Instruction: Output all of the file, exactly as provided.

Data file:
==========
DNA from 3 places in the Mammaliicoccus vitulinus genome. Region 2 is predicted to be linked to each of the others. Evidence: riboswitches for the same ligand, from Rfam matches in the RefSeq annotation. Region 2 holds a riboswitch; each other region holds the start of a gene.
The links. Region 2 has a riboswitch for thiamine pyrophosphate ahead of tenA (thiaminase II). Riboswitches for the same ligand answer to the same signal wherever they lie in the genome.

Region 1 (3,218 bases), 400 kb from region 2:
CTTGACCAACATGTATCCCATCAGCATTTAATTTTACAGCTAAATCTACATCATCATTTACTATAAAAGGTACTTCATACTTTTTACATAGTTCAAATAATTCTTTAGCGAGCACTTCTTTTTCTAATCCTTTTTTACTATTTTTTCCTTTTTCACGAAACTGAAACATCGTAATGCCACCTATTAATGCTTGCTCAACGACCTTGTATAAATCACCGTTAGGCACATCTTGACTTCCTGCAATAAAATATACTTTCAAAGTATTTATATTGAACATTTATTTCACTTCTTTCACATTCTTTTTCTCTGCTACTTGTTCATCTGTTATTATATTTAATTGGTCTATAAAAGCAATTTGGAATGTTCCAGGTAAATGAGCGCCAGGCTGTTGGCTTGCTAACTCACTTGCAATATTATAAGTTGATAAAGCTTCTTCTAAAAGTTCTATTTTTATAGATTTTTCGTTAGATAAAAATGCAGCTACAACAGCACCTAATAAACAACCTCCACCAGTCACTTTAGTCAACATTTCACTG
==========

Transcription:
DNA from 3 places in the Mammaliicoccus vitulinus genome. Region 2 is predicted to be linked to each of the others. Evidence: riboswitches for the same ligand, from Rfam matches in the RefSeq annotation. Region 2 holds a riboswitch; each other region holds the start of a gene.
The links. Region 2 has a riboswitch for thiamine pyrophosphate ahead of tenA (thiaminase II). Riboswitches for the same ligand answer to the same signal wherever they lie in the genome.

Region 1 (3,218 bases), 400 kb from region 2:
CTTGACCAACATGTATCCCATCAGCATTTAATTTTACAGCTAAATCTACATCATCATTTACTATAAAAGGTACTTCATACTTTTTACATAGTTCAAATAATTCTTTAGCGAGCACTTCTTTTTCTAATCCTTTTTTACTATTTTTTCCTTTTTCACGAAACTGAAACATCGTAATGCCACCTATTAATGCTTGCTCAACGACCTTGTATAAATCACCGTTAGGCACATCTTGACTTCCTGCAATAAAATATACTTTCAAAGTATTTATATTGAACATTTATTTCACTTCTTTCACATTCTTTTTCTCTGCTACTTGTTCATCTGTTATTATATTTAATTGGTCTATAAAAGCAATTTGGAATGTTCCAGGTAAATGAGCGCCAGGCTGTTGGCTTGCTAACTCACTTGCAATATTATAAGTTGATAAAGCTTCTTCTAAAAGTTCTATTTTTATAGATTTTTCGTTAGATAAAAATGCAGCTACAACAGCACCTAATAAACAACCTCCACCAGTCACTTTAGTCAACATTTCACTG